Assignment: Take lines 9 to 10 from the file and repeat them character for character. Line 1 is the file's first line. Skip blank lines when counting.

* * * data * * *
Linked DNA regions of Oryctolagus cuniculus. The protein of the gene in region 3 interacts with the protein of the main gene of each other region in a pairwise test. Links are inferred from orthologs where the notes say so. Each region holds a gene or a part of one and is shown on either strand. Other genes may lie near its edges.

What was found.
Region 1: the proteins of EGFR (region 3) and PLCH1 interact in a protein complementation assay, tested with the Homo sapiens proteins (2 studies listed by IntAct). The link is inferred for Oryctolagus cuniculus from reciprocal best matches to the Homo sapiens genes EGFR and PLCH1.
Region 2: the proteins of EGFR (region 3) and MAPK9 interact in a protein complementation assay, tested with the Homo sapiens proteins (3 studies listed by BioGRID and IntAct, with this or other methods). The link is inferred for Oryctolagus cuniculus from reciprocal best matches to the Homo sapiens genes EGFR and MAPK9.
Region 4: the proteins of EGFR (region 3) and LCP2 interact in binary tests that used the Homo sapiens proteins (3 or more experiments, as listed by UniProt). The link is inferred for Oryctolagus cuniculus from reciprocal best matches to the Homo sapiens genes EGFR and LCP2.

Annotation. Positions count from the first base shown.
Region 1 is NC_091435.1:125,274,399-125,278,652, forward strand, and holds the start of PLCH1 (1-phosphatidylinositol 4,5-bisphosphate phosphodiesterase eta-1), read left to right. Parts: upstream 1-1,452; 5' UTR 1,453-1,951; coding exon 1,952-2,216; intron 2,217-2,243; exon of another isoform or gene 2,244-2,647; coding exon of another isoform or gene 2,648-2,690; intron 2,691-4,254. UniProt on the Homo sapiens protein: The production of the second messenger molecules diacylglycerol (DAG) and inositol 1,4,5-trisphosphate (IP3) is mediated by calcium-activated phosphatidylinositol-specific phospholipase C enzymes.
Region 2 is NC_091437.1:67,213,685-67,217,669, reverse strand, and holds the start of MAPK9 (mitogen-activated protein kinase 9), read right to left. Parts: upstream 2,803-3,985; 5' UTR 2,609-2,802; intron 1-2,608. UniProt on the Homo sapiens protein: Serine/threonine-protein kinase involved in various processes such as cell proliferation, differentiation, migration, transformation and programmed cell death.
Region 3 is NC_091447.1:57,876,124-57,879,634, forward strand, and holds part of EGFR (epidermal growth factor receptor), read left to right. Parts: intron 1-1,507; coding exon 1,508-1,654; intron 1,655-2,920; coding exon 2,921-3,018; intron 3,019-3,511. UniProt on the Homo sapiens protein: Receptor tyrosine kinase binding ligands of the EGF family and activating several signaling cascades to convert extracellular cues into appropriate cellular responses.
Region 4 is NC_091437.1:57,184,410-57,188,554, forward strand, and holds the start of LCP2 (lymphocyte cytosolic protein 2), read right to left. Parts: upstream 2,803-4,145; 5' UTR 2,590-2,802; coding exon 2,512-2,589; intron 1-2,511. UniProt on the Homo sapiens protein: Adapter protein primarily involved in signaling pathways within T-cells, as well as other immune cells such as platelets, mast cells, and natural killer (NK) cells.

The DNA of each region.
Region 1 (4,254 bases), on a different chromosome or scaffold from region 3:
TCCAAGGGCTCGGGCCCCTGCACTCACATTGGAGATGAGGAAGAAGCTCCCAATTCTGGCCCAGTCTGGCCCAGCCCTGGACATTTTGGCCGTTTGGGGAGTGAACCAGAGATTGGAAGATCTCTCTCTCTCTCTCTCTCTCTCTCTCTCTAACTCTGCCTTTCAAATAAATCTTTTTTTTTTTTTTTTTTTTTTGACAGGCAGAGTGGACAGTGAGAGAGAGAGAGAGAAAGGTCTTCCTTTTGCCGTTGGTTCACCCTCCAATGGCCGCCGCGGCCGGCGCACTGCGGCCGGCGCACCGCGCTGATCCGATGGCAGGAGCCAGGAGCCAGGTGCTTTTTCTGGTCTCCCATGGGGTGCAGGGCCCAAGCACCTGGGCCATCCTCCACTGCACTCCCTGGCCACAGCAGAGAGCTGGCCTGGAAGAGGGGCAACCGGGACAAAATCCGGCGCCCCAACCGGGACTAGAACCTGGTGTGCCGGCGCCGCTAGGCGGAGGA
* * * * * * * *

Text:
Region 3 is NC_091447.1:57,876,124-57,879,634, forward strand, and holds part of EGFR (epidermal growth factor receptor), read left to right. Parts: intron 1-1,507; coding exon 1,508-1,654; intron 1,655-2,920; coding exon 2,921-3,018; intron 3,019-3,511. UniProt on the Homo sapiens protein: Receptor tyrosine kinase binding ligands of the EGF family and activating several signaling cascades to convert extracellular cues into appropriate cellular responses.
Region 4 is NC_091437.1:57,184,410-57,188,554, forward strand, and holds the start of LCP2 (lymphocyte cytosolic protein 2), read right to left. Parts: upstream 2,803-4,145; 5' UTR 2,590-2,802; coding exon 2,512-2,589; intron 1-2,511. UniProt on the Homo sapiens protein: Adapter protein primarily involved in signaling pathways within T-cells, as well as other immune cells such as platelets, mast cells, and natural killer (NK) cells.